There's some truth in this. The tricky thing is choosing one's battles wisely though... and the weapons to fight them with (no pun intended).

Some things work in the US that would never work in other countries. For example, it is absolutely counterproductive to invoke the self-defense issue in the gun law debate in Germany as long as the general population is strictly opposed to the idea.

First thing we have to work on is the general acceptance of guns in society. I own a gun, and to most people I know that's quite extraordinary (no matter if they like it or hate it). Outside my gun club I personally know only other two people who also own guns (both hunters). We need to work towards a point where gun ownership is an accepted fact of life, where guns in private hands are a reality, not just a freak exception.

The best way to do this is by attracting people to the shooting sports. Hunting is too big of an effort over here, and not many people feel inclined to go out and shoot a critter. But recreational and competition shooting, no matter which discipline, is quite fun and entertaining for a lot of people. Most of them just never got around to try it or sinply didn't know how easy it actually is to get into. Contrary to what some folks on this board might believe is's not hard at all to legally acquire one or more handguns and long guns in Germany. Every law-abiding citizen who is willing to invest some time and money in a gun club membership and regular training is going to get a firearms permit, he/she just needs to jump through some bureaucratic hoops and loops.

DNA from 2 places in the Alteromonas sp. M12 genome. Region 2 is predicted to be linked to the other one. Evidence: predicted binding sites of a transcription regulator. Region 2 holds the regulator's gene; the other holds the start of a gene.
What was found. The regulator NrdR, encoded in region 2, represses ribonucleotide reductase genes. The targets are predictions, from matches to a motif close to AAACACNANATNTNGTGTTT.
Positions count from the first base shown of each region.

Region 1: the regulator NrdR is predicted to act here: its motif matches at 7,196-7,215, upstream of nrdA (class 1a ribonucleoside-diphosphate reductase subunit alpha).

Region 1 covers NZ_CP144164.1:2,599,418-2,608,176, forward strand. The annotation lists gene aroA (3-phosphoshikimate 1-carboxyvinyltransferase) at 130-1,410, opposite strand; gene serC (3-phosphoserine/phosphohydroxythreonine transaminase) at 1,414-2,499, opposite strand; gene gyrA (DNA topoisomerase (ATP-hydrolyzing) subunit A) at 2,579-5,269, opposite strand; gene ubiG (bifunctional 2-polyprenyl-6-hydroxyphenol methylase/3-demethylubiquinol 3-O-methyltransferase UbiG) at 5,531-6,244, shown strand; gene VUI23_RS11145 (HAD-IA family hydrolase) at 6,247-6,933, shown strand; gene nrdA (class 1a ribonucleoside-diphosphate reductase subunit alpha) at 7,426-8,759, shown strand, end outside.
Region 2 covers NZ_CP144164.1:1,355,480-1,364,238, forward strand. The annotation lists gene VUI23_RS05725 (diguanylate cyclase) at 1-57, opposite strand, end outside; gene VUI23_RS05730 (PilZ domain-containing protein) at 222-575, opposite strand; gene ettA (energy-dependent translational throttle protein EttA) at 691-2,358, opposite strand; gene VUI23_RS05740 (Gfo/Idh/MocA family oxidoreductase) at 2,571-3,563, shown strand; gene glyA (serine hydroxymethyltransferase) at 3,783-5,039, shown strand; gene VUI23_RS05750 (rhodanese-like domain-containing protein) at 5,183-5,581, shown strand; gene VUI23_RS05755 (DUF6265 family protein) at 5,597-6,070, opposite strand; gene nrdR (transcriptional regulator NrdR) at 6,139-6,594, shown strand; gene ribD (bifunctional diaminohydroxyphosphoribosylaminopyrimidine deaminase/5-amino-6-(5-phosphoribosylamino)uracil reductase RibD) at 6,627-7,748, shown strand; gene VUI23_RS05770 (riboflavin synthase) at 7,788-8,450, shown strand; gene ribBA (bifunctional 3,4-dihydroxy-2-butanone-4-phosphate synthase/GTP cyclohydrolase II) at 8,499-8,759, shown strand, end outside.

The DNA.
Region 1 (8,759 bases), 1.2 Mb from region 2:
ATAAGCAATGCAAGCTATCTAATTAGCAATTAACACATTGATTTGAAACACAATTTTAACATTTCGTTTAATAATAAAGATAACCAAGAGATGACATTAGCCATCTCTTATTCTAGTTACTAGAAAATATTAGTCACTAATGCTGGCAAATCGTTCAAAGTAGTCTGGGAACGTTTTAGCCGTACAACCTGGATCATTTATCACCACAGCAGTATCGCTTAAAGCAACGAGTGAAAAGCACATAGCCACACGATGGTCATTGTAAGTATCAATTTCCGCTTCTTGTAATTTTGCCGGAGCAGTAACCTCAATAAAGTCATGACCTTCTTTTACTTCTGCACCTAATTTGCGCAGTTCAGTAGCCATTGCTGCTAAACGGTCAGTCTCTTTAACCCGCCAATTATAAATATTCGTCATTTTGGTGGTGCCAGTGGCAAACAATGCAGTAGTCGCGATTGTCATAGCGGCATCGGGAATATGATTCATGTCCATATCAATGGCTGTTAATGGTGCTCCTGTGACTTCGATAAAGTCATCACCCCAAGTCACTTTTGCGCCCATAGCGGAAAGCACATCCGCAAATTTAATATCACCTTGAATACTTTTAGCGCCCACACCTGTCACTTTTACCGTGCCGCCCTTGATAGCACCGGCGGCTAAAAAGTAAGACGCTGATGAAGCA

Trooper

The Viking
August 8, 2005, 01:32 PM
Well, over here in Germany a hunting license entitles you to own up to two handguns, so most hunters have them and carry them while hunting.
:eek: :eek: :eek: I gotta move there. Here, it is technically legal to use a handgun to dispatch a wounded animal. However, carrying it with you is illegal.

trooper
August 8, 2005, 02:03 PM
Here, it is technically legal to use a handgun to dispatch a wounded animal. However, carrying it with you is illegal.

Yeah, does sound kinda weird...

The reasons why hunters can carry handguns in Germany include finishing off wounded game, but go further into some interesting historical facts. Actually it is a remnant of Germany's feudalist past.

Back in the old days hunting was a privilege of the nobility and their game wardens. Poachers were severely punished. A peasant who killed a deer to feed his family would do so at the risk of losing his life or freedom. Consequently he didn't have a lot of choices beside shooting the other guy when he got caught.

There are countless stories, anecdotes and works of art that revolve around poachers and legitimate hunters shooting it out deep in the woods, especially in the more rural southern parts of Germany.

Of course those days are gone... hunting is just a matter of taking a course and getting your hunting license, poaching isn't even a felony anymore and doesn't happen often. But German hunting law still follows the idea that a hunter might come across a poacher who'd be inclined to shoot him, and therefore has a legitimate need for a defensive handgun.

Well, some of today's hunters actually did have violent encounters while hunting; mostly attempted robberies where the perps tried to acquire firearms or assaults by radical animal rights activists such as PETA and their ilk.


Trooper

Cosmoline
August 8, 2005, 03:02 PM